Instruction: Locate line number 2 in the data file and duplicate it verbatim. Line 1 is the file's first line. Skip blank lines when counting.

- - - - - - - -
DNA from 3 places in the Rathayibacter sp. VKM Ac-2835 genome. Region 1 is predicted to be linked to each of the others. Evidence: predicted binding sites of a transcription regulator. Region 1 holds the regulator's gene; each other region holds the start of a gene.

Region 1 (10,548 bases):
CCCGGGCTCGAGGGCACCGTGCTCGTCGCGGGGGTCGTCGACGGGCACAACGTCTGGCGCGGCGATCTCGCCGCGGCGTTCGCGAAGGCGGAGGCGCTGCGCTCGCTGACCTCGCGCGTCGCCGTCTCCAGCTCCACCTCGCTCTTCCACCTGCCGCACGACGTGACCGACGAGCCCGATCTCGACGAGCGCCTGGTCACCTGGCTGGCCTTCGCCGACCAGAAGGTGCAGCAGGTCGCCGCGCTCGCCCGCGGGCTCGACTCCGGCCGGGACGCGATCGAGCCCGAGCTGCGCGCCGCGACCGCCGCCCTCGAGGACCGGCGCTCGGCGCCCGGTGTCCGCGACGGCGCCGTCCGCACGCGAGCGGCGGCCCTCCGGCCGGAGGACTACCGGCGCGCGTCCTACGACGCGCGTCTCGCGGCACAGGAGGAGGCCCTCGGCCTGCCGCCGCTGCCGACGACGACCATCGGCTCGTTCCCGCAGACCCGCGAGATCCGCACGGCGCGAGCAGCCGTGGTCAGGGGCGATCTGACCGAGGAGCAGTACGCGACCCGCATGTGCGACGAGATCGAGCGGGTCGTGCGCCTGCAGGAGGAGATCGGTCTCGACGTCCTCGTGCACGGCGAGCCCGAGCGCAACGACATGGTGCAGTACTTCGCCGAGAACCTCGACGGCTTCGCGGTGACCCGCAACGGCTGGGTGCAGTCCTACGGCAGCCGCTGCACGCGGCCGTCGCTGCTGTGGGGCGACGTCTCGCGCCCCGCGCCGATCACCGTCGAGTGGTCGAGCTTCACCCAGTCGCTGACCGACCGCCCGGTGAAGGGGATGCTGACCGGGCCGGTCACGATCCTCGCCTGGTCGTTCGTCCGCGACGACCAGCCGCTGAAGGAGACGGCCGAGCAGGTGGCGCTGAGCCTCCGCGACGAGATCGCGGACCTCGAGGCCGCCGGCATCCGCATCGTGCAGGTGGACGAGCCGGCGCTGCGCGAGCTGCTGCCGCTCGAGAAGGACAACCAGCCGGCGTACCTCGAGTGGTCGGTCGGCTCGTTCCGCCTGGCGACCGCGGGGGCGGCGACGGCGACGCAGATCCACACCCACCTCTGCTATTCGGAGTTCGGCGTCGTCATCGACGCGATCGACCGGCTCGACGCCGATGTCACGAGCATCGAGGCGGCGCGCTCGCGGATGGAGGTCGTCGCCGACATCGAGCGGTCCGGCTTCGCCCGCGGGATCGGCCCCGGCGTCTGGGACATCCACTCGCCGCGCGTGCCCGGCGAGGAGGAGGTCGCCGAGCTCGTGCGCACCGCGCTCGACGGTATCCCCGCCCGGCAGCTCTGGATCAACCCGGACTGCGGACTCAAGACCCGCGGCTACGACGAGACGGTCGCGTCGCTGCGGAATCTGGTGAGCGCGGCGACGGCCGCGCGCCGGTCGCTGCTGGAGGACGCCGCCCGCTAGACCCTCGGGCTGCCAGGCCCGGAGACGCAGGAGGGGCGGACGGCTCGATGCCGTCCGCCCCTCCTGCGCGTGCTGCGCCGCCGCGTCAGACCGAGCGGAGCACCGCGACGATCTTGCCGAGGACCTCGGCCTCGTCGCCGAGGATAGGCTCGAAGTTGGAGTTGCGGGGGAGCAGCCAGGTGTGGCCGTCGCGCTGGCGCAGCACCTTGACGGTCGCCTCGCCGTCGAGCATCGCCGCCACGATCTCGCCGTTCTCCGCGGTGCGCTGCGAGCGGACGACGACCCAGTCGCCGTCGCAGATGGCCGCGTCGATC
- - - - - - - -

Region 1 (10,548 bases):